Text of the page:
Motivation: Advances in experimental and imaging techniques have allowed for unprecedented insights into the dynamical processes within individual cells. However, many facets of intracellular dynamics remain hidden, or can be measured only indirectly. This makes it challenging to reconstruct the regulatory networks that govern the biochemical processes underlying various cell functions. Current estimation techniques for inferring reaction rates frequently rely on marginalization over unobserved processes and states. Even in simple systems this approach can be computationally challenging, and can lead to large uncertainties and lack of robustness in parameter estimates. Therefore we will require alternative approaches to efficiently uncover the interactions in complex biochemical networks.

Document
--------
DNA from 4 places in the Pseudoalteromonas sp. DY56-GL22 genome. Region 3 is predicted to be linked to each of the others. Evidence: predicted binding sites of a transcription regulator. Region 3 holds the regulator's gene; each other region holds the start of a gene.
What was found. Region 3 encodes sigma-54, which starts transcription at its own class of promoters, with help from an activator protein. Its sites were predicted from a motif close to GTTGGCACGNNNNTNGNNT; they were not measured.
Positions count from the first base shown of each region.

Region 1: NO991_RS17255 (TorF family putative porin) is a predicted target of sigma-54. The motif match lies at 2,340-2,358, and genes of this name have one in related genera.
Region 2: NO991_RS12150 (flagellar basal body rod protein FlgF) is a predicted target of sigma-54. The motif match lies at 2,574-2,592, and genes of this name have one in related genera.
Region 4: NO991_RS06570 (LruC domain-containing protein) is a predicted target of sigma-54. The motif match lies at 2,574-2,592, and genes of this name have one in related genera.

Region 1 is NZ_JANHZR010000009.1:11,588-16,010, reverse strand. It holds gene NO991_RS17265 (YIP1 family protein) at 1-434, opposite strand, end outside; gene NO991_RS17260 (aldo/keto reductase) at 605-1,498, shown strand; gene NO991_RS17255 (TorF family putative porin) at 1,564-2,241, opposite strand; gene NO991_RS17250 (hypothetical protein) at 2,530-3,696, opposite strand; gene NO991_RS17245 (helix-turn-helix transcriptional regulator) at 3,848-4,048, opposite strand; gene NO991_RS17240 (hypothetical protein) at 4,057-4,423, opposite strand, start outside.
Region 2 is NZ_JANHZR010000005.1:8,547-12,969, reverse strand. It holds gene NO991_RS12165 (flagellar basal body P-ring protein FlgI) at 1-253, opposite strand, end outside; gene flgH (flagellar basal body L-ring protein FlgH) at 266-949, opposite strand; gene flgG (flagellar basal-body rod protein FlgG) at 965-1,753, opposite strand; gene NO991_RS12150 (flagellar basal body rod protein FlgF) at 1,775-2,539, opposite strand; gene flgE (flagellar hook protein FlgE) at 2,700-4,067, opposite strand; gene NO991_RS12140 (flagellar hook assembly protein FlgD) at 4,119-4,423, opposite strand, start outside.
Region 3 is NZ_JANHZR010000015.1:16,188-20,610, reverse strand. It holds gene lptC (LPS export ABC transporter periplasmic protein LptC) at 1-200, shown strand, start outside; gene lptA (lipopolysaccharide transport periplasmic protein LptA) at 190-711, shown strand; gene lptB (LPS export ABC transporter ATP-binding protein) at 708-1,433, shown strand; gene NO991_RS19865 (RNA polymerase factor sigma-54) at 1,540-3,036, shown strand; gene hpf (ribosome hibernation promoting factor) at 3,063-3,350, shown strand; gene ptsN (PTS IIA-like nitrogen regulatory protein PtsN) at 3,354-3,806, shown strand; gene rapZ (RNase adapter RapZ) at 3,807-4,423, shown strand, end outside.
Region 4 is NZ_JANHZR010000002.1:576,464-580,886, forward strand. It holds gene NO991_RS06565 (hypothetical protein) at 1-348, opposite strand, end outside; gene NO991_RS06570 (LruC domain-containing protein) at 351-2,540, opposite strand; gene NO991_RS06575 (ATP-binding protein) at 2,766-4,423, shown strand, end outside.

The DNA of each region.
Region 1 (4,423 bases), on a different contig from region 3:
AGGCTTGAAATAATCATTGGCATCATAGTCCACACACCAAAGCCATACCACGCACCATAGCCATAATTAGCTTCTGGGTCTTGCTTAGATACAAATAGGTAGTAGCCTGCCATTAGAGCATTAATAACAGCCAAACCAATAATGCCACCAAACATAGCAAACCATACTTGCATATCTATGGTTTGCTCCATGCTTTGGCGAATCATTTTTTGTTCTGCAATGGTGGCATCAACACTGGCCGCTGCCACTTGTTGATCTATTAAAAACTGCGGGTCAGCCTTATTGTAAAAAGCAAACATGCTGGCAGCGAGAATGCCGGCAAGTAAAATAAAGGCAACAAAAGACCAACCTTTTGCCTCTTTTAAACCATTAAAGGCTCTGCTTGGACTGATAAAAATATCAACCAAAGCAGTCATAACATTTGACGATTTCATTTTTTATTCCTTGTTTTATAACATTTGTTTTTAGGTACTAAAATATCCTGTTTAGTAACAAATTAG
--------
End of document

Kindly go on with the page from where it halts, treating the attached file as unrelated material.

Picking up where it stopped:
Results: We propose a Bayesian inference framework based on replacing uninteresting or unobserved reactions with time delays. Although the resulting models are non-Markovian, recent results on stochastic systems with random delays allow us to rigorously obtain expressions for the likelihoods of model parameters. In turn, this allows us to extend MCMC methods to efficiently estimate reaction rates, and delay distribution parameters, from single-cell assays. We illustrate the advantages, and potential pitfalls, of the approach using a birth-death model with both synthetic and experimental data, and show that we can robustly infer model parameters using a relatively small number of measurements. We demonstrate how to do so even when only the relative molecule count within the cell is measured, as in the case of fluorescence microscopy.